Phenoxazine-based scaffold for designing G4-interacting agents.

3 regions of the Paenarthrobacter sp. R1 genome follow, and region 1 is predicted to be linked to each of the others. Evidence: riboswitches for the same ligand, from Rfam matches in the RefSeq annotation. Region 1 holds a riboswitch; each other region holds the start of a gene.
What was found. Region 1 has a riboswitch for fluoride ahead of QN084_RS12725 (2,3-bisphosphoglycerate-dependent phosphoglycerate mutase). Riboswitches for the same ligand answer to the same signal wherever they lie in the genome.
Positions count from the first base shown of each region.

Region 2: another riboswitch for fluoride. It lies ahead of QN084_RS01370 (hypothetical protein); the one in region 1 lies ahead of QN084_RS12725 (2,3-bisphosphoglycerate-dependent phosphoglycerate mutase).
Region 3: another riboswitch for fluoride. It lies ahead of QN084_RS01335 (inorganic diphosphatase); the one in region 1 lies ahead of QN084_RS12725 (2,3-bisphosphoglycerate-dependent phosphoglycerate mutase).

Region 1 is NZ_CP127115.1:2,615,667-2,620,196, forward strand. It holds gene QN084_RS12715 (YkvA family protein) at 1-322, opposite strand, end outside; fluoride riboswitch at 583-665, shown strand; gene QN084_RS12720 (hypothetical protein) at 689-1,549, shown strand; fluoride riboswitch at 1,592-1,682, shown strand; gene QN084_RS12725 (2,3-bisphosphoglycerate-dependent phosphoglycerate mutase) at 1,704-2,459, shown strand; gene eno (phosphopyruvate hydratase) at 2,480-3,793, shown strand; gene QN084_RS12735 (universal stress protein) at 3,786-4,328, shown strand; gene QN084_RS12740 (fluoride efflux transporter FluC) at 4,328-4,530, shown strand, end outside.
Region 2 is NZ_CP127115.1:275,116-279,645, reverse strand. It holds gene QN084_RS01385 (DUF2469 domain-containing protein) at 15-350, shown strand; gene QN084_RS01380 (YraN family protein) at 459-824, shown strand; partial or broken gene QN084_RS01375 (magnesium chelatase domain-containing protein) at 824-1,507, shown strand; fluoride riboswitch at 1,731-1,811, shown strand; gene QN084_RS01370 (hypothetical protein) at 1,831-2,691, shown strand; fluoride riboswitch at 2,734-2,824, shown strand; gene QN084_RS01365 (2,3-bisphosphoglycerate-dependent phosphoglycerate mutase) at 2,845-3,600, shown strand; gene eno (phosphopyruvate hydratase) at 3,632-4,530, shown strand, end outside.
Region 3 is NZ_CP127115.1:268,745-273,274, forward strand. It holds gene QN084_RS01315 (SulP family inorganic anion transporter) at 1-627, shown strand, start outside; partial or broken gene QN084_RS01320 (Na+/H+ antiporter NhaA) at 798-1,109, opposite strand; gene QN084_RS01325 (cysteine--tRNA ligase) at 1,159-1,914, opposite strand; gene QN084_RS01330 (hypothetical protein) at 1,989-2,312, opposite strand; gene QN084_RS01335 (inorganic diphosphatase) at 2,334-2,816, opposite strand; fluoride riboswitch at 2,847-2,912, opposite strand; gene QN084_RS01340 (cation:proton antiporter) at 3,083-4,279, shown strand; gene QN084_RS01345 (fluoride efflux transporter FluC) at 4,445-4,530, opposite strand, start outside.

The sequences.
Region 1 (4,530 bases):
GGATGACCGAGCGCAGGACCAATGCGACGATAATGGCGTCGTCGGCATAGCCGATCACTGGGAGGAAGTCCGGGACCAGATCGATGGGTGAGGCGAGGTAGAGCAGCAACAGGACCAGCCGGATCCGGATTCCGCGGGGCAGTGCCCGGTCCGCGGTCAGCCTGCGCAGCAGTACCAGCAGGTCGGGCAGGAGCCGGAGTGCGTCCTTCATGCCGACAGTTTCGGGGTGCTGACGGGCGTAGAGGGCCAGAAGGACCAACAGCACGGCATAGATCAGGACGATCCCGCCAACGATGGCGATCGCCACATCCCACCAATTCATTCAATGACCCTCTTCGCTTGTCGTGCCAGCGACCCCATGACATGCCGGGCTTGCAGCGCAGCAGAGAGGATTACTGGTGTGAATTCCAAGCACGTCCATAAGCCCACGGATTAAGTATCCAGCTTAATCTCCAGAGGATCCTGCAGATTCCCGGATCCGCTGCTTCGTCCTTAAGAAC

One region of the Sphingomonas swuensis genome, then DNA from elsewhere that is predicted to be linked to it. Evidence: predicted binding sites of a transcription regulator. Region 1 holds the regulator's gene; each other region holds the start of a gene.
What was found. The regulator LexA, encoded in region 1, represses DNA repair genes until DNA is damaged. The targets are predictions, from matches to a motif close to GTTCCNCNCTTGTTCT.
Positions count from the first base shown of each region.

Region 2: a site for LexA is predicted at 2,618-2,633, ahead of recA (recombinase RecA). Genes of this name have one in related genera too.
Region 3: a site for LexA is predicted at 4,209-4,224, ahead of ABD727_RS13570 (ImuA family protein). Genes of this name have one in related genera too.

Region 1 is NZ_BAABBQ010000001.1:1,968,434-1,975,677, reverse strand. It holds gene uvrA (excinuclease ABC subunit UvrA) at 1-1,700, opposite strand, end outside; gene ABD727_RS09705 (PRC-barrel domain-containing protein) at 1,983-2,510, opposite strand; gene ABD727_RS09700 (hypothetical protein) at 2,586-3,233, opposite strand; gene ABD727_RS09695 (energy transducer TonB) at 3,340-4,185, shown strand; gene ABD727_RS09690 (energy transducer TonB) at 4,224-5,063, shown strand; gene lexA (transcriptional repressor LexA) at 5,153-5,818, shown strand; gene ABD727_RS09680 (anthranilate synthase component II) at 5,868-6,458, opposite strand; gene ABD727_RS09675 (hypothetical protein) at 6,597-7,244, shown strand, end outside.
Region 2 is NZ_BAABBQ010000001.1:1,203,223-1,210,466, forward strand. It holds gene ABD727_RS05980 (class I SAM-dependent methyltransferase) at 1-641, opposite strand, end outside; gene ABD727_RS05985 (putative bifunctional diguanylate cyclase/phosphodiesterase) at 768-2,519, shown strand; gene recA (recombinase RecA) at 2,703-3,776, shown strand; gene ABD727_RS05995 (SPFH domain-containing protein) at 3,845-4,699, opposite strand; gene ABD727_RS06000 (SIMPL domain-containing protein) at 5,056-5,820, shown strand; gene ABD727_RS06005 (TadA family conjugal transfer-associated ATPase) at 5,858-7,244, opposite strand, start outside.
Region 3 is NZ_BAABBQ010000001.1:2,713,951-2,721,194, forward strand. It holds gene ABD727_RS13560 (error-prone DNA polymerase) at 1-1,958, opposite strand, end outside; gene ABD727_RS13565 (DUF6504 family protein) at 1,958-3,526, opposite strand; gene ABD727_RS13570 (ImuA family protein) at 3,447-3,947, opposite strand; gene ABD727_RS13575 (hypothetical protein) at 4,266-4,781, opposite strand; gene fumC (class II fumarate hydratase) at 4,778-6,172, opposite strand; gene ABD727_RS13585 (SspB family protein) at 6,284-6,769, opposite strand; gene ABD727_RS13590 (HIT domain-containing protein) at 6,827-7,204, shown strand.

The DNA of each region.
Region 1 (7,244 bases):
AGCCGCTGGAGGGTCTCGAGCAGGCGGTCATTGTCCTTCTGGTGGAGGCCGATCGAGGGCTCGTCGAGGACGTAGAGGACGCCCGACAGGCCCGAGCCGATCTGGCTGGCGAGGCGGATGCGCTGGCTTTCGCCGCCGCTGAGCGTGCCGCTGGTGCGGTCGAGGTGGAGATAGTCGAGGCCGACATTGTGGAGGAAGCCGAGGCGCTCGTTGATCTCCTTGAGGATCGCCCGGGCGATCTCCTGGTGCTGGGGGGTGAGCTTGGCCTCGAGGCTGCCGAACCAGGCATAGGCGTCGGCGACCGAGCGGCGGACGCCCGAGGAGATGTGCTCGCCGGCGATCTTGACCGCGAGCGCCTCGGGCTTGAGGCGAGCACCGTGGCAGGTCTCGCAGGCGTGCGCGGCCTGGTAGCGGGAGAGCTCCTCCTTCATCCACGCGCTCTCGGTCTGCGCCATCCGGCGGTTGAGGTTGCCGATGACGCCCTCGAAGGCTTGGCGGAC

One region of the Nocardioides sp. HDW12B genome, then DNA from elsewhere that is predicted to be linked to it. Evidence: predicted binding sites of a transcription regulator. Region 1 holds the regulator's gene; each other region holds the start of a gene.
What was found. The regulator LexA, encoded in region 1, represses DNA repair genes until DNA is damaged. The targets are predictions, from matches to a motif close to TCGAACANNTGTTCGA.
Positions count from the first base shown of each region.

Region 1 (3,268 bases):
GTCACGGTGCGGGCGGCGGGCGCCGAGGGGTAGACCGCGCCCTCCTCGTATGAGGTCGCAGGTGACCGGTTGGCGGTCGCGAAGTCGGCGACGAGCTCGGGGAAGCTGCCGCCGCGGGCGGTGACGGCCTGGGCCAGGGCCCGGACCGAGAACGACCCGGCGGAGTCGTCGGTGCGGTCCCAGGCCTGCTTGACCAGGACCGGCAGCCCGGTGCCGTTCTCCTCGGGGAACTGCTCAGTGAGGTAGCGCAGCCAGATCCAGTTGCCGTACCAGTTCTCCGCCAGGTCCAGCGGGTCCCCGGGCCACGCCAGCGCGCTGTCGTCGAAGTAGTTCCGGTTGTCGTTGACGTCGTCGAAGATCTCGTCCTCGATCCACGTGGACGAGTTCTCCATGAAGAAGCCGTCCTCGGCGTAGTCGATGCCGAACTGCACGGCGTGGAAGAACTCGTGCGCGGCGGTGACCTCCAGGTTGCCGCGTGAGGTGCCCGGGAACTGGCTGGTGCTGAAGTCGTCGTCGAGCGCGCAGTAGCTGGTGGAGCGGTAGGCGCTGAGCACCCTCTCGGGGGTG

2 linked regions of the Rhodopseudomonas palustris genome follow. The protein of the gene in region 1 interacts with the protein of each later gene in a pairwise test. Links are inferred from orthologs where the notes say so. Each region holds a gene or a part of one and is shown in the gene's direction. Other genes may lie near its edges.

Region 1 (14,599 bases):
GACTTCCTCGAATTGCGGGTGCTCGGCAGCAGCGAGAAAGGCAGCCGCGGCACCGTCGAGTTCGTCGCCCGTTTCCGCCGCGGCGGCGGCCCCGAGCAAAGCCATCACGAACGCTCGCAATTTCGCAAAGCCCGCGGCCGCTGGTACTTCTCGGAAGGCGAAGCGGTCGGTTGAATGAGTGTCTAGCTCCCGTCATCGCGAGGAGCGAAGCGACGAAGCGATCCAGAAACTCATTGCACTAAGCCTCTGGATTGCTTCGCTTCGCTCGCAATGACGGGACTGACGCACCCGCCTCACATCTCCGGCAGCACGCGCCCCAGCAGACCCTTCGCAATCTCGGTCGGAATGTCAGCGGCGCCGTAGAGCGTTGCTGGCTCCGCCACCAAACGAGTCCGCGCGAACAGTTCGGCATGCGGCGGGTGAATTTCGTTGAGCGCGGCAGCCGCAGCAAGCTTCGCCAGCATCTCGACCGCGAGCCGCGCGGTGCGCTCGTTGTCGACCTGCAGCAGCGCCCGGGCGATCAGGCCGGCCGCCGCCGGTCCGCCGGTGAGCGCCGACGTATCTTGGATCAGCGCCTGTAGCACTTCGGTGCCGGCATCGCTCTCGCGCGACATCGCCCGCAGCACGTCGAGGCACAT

G-quadruplexes (G4) represent one class of non-canonical secondary nucleic acid structures that are currently regarded as promising and attractive targets for anti-cancer, anti-viral and antibacterial therapy. Herein, we probe a new i-clamp-inspired phenoxazine scaffold for designing G4-stabilizing ligands. The length of the protonated aminoalkyl tethers ('arms') of the phenoxazine-based ligand was optimized in silico. Two double-armed ligands differing in the relative orientation of their arms and one single-armed ligand were synthesized. The two-armed ligands significantly enhanced the thermal stability of the G-quadruplex structures (increasing the melting temperature by up to 20 °C) and displayed G4 selectivity over duplex DNA. The ligands look promising for biological studies and the phenoxazine scaffold could be a starting point for designing new G4-interacting compounds.